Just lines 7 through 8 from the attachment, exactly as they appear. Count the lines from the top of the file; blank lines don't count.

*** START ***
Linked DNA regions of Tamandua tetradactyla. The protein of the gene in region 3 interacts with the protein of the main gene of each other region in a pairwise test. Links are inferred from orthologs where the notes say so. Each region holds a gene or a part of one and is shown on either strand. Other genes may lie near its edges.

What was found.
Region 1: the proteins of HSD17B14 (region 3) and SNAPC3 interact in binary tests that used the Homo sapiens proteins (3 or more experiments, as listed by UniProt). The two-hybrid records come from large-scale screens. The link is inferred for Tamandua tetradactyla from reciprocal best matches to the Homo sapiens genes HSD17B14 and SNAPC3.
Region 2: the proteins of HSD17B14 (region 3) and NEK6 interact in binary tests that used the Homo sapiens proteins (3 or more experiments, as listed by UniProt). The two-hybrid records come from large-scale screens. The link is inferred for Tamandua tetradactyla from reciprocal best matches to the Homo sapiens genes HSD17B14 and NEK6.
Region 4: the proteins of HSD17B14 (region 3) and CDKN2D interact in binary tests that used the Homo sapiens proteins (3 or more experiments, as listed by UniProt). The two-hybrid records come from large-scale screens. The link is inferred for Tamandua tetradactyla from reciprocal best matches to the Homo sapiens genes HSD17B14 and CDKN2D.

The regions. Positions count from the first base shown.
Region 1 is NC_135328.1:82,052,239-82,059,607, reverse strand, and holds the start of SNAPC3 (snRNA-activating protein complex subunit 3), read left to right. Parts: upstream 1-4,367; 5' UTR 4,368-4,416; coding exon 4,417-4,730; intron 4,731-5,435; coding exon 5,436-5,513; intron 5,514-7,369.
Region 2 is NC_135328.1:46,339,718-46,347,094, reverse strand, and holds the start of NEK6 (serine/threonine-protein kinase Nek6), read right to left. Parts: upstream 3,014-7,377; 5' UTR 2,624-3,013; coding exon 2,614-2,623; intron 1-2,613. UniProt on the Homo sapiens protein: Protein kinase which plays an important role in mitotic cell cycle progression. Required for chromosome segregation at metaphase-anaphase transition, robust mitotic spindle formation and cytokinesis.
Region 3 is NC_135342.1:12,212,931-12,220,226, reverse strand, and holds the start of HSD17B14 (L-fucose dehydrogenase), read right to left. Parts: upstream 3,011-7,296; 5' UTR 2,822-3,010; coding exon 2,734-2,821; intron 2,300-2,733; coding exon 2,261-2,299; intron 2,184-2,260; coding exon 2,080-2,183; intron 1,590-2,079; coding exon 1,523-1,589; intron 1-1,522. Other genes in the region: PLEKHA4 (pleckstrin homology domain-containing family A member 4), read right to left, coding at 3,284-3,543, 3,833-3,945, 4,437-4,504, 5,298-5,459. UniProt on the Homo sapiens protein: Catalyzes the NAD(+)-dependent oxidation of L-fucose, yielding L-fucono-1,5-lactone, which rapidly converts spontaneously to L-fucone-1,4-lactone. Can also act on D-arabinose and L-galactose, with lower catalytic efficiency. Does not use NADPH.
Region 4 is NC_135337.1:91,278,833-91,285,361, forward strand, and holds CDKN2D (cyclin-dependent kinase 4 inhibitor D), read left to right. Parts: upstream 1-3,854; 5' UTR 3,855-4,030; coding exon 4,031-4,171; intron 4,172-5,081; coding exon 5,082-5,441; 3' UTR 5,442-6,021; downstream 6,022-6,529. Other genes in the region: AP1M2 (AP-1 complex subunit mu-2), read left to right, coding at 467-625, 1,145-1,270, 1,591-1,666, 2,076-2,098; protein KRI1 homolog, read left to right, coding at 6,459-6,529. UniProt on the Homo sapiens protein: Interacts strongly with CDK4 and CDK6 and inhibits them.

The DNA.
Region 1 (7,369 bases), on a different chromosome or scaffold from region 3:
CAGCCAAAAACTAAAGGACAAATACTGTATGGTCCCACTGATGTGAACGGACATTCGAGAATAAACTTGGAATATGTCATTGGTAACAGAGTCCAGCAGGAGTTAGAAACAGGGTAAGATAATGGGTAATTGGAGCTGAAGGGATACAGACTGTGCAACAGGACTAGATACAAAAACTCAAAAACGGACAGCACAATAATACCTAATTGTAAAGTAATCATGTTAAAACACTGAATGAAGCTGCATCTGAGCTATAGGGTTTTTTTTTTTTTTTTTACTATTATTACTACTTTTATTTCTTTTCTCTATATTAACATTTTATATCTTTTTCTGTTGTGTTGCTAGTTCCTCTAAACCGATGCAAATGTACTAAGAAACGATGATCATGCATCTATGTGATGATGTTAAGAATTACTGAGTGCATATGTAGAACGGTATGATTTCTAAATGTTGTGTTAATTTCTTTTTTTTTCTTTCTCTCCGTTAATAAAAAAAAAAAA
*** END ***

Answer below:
Region 1 is NC_135328.1:82,052,239-82,059,607, reverse strand, and holds the start of SNAPC3 (snRNA-activating protein complex subunit 3), read left to right. Parts: upstream 1-4,367; 5' UTR 4,368-4,416; coding exon 4,417-4,730; intron 4,731-5,435; coding exon 5,436-5,513; intron 5,514-7,369.
Region 2 is NC_135328.1:46,339,718-46,347,094, reverse strand, and holds the start of NEK6 (serine/threonine-protein kinase Nek6), read right to left. Parts: upstream 3,014-7,377; 5' UTR 2,624-3,013; coding exon 2,614-2,623; intron 1-2,613. UniProt on the Homo sapiens protein: Protein kinase which plays an important role in mitotic cell cycle progression. Required for chromosome segregation at metaphase-anaphase transition, robust mitotic spindle formation and cytokinesis.